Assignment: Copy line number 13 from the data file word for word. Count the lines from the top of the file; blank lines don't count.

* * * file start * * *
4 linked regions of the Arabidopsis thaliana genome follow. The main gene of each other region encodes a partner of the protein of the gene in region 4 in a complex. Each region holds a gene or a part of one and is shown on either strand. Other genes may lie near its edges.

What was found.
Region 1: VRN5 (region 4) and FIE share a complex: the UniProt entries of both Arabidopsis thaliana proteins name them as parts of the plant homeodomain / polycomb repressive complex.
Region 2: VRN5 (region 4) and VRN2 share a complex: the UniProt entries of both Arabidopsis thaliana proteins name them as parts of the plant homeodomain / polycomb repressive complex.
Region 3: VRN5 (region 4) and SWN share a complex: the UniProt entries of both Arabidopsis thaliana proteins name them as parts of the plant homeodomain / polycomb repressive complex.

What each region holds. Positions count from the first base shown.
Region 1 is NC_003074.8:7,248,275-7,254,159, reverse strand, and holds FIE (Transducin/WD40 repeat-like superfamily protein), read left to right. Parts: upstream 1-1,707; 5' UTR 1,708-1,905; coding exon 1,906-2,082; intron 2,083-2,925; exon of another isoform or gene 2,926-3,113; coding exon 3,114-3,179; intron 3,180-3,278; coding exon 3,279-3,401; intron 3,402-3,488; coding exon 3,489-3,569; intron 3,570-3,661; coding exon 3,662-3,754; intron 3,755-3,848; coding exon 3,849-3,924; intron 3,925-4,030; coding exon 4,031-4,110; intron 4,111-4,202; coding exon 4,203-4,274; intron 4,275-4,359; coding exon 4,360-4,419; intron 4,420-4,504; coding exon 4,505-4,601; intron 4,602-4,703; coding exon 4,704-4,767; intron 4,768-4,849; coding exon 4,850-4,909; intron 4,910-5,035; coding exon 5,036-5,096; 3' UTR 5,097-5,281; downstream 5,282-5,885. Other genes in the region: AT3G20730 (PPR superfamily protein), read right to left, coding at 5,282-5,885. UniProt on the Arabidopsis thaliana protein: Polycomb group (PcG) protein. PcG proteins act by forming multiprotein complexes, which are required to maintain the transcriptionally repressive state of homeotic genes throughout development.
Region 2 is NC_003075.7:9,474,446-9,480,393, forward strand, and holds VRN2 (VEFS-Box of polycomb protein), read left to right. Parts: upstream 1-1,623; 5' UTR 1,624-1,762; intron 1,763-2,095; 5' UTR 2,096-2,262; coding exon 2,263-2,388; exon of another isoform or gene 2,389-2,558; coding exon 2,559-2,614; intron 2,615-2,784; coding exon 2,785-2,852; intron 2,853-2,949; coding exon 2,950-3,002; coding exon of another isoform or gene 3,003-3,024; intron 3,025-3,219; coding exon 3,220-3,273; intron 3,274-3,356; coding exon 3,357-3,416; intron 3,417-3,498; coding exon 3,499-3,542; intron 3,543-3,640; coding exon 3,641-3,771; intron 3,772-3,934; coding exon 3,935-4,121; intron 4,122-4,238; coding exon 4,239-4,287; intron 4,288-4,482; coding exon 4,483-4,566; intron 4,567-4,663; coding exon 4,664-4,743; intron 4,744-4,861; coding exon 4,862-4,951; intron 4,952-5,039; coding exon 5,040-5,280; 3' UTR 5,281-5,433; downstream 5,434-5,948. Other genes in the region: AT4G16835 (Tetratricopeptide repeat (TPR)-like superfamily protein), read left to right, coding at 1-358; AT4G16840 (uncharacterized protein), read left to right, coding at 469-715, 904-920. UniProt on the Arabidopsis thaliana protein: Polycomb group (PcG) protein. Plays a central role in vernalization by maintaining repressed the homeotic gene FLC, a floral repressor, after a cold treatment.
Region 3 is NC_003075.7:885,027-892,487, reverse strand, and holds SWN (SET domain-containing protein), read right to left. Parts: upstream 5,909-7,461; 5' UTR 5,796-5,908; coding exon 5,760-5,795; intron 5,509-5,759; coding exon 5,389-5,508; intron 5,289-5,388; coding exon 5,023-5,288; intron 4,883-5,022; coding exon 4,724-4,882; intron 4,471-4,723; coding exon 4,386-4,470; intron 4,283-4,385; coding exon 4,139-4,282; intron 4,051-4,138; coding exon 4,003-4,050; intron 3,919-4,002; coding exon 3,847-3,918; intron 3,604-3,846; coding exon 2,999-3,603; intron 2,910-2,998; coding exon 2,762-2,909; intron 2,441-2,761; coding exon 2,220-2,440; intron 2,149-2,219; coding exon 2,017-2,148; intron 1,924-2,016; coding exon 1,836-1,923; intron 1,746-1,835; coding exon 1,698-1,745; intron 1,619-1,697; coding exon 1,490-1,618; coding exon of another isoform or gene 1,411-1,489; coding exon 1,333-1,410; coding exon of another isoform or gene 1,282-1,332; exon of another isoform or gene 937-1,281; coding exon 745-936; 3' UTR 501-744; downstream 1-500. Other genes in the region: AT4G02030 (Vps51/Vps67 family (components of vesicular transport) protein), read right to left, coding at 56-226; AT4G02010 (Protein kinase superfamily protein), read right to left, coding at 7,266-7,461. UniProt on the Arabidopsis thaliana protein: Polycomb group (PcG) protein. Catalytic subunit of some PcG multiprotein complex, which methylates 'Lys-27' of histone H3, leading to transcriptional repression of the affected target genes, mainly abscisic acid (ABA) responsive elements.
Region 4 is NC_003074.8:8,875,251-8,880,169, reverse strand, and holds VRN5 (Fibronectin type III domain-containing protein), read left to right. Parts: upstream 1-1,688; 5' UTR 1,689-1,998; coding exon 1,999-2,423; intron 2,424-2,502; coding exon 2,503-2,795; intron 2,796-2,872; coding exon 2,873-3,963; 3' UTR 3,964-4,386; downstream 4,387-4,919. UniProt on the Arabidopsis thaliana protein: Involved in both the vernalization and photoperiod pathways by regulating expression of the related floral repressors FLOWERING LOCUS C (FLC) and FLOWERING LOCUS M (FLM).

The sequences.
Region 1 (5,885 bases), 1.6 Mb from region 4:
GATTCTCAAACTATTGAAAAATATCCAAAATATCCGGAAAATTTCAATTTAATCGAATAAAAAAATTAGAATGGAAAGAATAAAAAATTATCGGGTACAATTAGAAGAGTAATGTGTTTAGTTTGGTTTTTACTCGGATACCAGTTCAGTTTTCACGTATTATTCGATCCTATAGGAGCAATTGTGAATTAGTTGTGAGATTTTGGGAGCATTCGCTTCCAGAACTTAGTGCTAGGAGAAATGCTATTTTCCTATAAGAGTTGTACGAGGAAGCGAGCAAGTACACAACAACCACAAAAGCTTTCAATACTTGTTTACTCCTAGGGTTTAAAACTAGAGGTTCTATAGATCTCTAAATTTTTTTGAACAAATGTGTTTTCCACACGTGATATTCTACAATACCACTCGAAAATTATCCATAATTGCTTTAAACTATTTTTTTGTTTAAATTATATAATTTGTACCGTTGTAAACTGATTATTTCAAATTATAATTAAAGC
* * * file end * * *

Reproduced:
GATTCTCAAACTATTGAAAAATATCCAAAATATCCGGAAAATTTCAATTTAATCGAATAAAAAAATTAGAATGGAAAGAATAAAAAATTATCGGGTACAATTAGAAGAGTAATGTGTTTAGTTTGGTTTTTACTCGGATACCAGTTCAGTTTTCACGTATTATTCGATCCTATAGGAGCAATTGTGAATTAGTTGTGAGATTTTGGGAGCATTCGCTTCCAGAACTTAGTGCTAGGAGAAATGCTATTTTCCTATAAGAGTTGTACGAGGAAGCGAGCAAGTACACAACAACCACAAAAGCTTTCAATACTTGTTTACTCCTAGGGTTTAAAACTAGAGGTTCTATAGATCTCTAAATTTTTTTGAACAAATGTGTTTTCCACACGTGATATTCTACAATACCACTCGAAAATTATCCATAATTGCTTTAAACTATTTTTTTGTTTAAATTATATAATTTGTACCGTTGTAAACTGATTATTTCAAATTATAATTAAAGC